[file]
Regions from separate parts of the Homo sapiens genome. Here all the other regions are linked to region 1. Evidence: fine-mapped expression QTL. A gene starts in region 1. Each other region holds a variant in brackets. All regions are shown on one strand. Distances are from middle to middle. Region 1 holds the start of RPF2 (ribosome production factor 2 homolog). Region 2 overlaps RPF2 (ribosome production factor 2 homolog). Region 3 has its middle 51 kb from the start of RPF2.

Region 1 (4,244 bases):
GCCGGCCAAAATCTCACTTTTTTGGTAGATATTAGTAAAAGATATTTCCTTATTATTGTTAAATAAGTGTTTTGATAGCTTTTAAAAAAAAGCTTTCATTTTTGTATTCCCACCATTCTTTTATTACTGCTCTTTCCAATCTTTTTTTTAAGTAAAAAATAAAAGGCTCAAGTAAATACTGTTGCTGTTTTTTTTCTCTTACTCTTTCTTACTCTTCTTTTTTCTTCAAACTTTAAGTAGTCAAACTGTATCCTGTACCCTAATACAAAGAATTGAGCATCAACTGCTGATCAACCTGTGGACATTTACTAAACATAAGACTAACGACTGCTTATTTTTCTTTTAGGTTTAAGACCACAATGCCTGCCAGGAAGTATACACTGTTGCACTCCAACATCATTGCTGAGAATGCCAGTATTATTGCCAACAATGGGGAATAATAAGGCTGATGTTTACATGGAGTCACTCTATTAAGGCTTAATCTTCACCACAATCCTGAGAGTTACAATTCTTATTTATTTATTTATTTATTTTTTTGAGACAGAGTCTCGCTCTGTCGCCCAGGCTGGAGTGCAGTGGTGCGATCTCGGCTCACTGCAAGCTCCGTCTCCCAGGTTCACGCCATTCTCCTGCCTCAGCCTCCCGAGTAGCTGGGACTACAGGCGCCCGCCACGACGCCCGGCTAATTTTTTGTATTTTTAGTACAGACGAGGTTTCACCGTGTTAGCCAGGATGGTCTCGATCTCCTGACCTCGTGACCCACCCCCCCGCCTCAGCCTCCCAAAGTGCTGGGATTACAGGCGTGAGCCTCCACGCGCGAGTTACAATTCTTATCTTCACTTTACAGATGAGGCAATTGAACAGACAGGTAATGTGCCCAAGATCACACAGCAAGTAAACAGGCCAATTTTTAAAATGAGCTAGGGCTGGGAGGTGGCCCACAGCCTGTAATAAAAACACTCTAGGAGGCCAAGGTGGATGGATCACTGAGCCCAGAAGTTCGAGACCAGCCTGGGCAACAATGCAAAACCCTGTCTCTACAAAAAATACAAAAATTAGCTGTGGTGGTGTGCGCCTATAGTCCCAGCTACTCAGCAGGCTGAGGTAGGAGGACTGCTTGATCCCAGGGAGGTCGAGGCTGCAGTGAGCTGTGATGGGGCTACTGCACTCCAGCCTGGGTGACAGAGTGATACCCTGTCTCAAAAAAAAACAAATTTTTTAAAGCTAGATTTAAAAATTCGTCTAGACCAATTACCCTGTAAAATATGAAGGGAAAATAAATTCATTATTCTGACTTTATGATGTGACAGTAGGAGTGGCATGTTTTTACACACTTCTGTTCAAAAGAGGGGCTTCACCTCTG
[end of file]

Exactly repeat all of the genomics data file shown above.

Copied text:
Regions from separate parts of the Homo sapiens genome. Here all the other regions are linked to region 1. Evidence: fine-mapped expression QTL. A gene starts in region 1. Each other region holds a variant in brackets. All regions are shown on one strand. Distances are from middle to middle. Region 1 holds the start of RPF2 (ribosome production factor 2 homolog). Region 2 overlaps RPF2 (ribosome production factor 2 homolog). Region 3 has its middle 51 kb from the start of RPF2.

Region 1 (4,244 bases):
GCCGGCCAAAATCTCACTTTTTTGGTAGATATTAGTAAAAGATATTTCCTTATTATTGTTAAATAAGTGTTTTGATAGCTTTTAAAAAAAAGCTTTCATTTTTGTATTCCCACCATTCTTTTATTACTGCTCTTTCCAATCTTTTTTTTAAGTAAAAAATAAAAGGCTCAAGTAAATACTGTTGCTGTTTTTTTTCTCTTACTCTTTCTTACTCTTCTTTTTTCTTCAAACTTTAAGTAGTCAAACTGTATCCTGTACCCTAATACAAAGAATTGAGCATCAACTGCTGATCAACCTGTGGACATTTACTAAACATAAGACTAACGACTGCTTATTTTTCTTTTAGGTTTAAGACCACAATGCCTGCCAGGAAGTATACACTGTTGCACTCCAACATCATTGCTGAGAATGCCAGTATTATTGCCAACAATGGGGAATAATAAGGCTGATGTTTACATGGAGTCACTCTATTAAGGCTTAATCTTCACCACAATCCTGAGAGTTACAATTCTTATTTATTTATTTATTTATTTTTTTGAGACAGAGTCTCGCTCTGTCGCCCAGGCTGGAGTGCAGTGGTGCGATCTCGGCTCACTGCAAGCTCCGTCTCCCAGGTTCACGCCATTCTCCTGCCTCAGCCTCCCGAGTAGCTGGGACTACAGGCGCCCGCCACGACGCCCGGCTAATTTTTTGTATTTTTAGTACAGACGAGGTTTCACCGTGTTAGCCAGGATGGTCTCGATCTCCTGACCTCGTGACCCACCCCCCCGCCTCAGCCTCCCAAAGTGCTGGGATTACAGGCGTGAGCCTCCACGCGCGAGTTACAATTCTTATCTTCACTTTACAGATGAGGCAATTGAACAGACAGGTAATGTGCCCAAGATCACACAGCAAGTAAACAGGCCAATTTTTAAAATGAGCTAGGGCTGGGAGGTGGCCCACAGCCTGTAATAAAAACACTCTAGGAGGCCAAGGTGGATGGATCACTGAGCCCAGAAGTTCGAGACCAGCCTGGGCAACAATGCAAAACCCTGTCTCTACAAAAAATACAAAAATTAGCTGTGGTGGTGTGCGCCTATAGTCCCAGCTACTCAGCAGGCTGAGGTAGGAGGACTGCTTGATCCCAGGGAGGTCGAGGCTGCAGTGAGCTGTGATGGGGCTACTGCACTCCAGCCTGGGTGACAGAGTGATACCCTGTCTCAAAAAAAAACAAATTTTTTAAAGCTAGATTTAAAAATTCGTCTAGACCAATTACCCTGTAAAATATGAAGGGAAAATAAATTCATTATTCTGACTTTATGATGTGACAGTAGGAGTGGCATGTTTTTACACACTTCTGTTCAAAAGAGGGGCTTCACCTCTG